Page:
How to move Monstera seedlings from water to soil?

Once the roots have grown sufficiently, prepare a container for the monstera. It should be a few inches larger than the plant to allow room for the roots to grow, but not so large that the plant drowns. If the pot has too many holes, the soil will tend to stick to the plant’s roots.

Also, check the type of potting soil. Monstera prefers well-aerated soil, so you need to buy special soil for growing plants or mix your own. You can use potting soil mixed with orchid bark or vermiculite.

This will loosen up the compost, oxygen will get to the roots of the plants, water will be drawn up through the roots and the roots will not stay wet for too long.

They are more likely to die, especially if the soil becomes compacted over time. Some monstera can be grown in compost, but it is better to grow them in soil suitable for androids.

Also, make sure the container has plenty of drainage holes so that the plant can drain well and avoid waterlogging.

Once the soil and container are in place, fill the pot two-thirds full with water and remove the plant from the water and place it in the pot, paying close attention to the roots. Then surround the plant with soil so that the pot is full and the monstera can support itself.

Work slowly so as not to damage the plant, making sure it is as straight as possible. It is not necessary to press the compost firmly. The compost will be compressed and the roots will not get enough oxygen. Once the plants are in place, tap them lightly.

Then water lightly. This will allow the soil to settle around the fine root hairs and allow the plant to absorb enough water.

Photo by Aditya Aiyar on pixels

Can I leave my monstera in the water?

You may be wondering if you really need to transplant your Monstera if it grows well underwater. The answer is that Monstera can stay in water indefinitely, but it will not grow very well and will grow very slowly.

To be successful, there are also some fairly complicated steps to follow. First of all, you need to keep the water and the boat clean. This means taking the monstera out periodically, draining the water, washing the vase, and putting it back in with clean water.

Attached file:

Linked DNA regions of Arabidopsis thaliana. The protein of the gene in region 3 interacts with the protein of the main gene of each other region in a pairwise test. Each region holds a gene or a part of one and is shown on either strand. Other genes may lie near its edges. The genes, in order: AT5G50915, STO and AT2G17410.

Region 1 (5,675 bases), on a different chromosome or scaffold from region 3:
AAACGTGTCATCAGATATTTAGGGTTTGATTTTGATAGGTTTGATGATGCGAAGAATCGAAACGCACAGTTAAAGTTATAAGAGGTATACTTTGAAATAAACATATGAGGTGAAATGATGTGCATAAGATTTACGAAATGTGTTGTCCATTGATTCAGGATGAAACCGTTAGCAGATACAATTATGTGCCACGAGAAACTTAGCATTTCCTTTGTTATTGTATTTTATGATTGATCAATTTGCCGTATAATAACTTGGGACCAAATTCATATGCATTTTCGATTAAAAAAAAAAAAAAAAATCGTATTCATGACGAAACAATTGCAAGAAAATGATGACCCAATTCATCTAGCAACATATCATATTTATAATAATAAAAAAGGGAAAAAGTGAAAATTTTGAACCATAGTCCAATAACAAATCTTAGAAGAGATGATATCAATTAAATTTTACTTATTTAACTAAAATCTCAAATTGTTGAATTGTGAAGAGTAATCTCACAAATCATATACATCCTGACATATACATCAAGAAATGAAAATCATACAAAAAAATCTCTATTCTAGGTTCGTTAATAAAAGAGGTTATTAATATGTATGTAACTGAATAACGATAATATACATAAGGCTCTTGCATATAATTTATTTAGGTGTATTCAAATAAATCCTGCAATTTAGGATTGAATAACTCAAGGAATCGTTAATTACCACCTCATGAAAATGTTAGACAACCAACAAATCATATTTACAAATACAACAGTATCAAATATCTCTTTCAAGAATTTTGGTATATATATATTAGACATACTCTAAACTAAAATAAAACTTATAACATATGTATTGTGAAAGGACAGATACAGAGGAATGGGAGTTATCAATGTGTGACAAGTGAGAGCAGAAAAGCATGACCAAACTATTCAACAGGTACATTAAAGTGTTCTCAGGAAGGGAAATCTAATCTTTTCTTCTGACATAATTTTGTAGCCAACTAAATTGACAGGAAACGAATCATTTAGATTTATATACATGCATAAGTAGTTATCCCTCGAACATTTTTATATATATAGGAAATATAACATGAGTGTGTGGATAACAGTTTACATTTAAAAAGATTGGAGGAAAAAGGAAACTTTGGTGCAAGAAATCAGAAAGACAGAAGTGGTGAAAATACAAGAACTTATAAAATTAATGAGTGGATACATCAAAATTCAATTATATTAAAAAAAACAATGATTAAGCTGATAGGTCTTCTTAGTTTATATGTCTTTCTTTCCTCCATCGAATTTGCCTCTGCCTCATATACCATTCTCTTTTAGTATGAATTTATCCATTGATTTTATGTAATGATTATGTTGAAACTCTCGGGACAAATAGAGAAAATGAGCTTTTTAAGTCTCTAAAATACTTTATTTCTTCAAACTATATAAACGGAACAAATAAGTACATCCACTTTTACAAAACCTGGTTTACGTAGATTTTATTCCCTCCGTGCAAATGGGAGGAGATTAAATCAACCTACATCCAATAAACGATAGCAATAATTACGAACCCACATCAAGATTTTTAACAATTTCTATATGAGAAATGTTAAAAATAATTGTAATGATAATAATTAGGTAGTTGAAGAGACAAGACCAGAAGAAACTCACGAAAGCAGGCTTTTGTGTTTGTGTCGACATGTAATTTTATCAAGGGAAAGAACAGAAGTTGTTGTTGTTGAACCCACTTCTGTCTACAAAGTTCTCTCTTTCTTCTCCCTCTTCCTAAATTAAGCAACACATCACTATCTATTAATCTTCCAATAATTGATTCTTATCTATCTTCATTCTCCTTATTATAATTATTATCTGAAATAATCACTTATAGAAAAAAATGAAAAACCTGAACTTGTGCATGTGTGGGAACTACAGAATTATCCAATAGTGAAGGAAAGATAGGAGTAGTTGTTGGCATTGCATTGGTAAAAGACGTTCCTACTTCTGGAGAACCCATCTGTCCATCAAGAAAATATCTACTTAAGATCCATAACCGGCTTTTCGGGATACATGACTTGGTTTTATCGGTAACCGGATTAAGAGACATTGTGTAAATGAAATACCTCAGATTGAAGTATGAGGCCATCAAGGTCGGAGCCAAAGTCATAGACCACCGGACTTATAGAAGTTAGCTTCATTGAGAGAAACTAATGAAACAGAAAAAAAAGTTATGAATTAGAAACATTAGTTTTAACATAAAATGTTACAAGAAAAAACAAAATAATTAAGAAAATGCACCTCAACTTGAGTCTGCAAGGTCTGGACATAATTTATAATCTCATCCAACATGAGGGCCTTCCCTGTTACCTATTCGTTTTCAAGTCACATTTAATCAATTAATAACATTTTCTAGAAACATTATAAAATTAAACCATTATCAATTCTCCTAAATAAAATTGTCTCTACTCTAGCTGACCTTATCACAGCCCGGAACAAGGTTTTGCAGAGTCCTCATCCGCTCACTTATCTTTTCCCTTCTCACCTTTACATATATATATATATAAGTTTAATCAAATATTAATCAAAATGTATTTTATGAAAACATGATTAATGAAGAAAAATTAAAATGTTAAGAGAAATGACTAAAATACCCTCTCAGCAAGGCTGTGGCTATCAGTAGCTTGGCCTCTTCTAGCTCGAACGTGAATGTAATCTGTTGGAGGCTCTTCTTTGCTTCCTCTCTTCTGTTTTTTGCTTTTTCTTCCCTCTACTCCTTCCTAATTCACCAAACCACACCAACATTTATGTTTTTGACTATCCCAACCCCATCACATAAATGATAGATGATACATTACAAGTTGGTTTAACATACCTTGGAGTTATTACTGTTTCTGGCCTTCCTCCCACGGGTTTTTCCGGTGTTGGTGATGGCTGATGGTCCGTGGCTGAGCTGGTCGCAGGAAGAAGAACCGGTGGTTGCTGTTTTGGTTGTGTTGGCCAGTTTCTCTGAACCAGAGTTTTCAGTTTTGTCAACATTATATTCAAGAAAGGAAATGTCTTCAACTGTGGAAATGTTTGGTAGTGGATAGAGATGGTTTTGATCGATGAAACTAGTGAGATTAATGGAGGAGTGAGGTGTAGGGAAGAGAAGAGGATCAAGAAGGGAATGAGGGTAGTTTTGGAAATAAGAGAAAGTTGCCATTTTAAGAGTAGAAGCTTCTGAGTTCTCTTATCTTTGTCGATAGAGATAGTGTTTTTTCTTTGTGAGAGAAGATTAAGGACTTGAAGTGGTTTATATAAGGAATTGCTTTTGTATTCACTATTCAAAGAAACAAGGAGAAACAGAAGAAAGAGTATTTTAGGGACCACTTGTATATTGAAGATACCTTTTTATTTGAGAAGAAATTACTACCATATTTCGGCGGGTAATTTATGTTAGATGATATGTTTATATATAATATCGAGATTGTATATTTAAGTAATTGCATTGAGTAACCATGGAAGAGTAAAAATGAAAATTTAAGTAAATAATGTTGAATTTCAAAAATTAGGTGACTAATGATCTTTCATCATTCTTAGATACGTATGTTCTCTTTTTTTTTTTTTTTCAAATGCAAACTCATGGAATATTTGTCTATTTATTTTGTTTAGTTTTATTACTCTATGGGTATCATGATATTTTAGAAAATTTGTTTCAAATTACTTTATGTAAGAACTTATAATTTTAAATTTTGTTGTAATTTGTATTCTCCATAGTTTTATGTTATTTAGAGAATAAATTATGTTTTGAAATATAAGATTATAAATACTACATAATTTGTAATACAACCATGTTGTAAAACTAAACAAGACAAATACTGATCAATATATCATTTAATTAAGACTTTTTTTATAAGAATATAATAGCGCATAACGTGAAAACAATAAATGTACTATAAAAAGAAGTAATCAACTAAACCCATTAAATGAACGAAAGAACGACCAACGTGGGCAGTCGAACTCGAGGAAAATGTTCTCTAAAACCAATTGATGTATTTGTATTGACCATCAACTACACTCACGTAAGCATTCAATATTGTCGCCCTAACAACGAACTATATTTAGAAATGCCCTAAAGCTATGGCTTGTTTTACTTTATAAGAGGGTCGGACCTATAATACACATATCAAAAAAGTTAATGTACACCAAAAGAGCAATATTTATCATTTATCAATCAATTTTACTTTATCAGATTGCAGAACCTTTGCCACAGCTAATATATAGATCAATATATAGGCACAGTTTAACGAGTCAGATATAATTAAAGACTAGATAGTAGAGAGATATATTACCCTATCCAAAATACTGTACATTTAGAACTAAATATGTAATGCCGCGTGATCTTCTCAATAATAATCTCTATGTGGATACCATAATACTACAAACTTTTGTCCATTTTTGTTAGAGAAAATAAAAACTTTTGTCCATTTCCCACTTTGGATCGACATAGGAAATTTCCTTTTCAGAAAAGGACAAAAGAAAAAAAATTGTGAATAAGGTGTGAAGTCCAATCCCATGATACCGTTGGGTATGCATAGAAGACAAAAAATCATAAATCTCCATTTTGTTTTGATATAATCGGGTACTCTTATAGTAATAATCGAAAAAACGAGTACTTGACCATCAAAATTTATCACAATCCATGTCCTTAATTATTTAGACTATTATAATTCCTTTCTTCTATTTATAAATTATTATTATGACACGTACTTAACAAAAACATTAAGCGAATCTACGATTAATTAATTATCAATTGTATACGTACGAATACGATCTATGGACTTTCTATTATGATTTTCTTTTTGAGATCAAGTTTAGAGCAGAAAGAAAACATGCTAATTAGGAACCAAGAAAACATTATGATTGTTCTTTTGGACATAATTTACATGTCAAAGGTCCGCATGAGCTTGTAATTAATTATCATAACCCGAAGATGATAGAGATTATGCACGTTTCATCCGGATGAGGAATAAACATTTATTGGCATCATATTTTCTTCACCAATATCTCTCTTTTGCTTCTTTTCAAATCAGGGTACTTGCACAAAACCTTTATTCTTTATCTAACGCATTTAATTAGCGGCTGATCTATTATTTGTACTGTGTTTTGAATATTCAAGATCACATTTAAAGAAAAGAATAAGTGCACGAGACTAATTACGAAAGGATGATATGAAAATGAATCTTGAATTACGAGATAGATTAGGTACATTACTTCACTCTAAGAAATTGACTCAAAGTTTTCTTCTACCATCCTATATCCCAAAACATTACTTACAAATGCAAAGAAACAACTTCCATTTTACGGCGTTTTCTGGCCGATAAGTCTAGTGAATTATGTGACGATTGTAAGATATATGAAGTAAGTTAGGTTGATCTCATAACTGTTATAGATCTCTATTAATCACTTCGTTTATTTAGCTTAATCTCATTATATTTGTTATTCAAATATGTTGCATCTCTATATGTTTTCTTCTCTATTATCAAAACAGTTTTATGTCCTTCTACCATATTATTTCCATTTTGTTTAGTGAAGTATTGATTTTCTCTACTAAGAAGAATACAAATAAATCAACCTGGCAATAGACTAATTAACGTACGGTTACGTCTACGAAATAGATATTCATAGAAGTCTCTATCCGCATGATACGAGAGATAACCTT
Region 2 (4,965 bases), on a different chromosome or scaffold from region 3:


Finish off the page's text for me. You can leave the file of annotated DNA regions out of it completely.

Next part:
This process must be done every few days and is quite tedious to prevent algae growth and provide adequate oxygen to the plant’s roots. Please note that even with regular water changes and cleaning of the vase, algae will continue to grow and cannot be permanently controlled.

Nutrients must also be added to the water in the form of liquid fertilizers, but plants require micronutrients in addition to the macronutrients found in normal fertilizers, so special fertilizers may be needed. This means you will need to purchase special fertilizers for hydroponic growing, which can be expensive.

If you don’t just soak your monstera in water, it won’t get enough oxygen and nutrients and will die. If you want to grow them in a vase because they look so good, you should be aware of the process and know that it is not easier than growing them in soil.

Of course, it has the advantage of being less susceptible to pests, looking fresher, and not spreading soil around the house. However, in general, Monstera grows better and easier in soil.


M. (2021, May 9). When To Move Monstera From Water To Soil. Better Leaves. https://betterleaves.com/when-to-move-monstera-from-water-to-soil/

Valente, A. (2022, March 21). How To Move Monstera From Water To Soil. Planting Geek. https://plantinggeek.com/how-to-move-monstera-from-water-to-soil/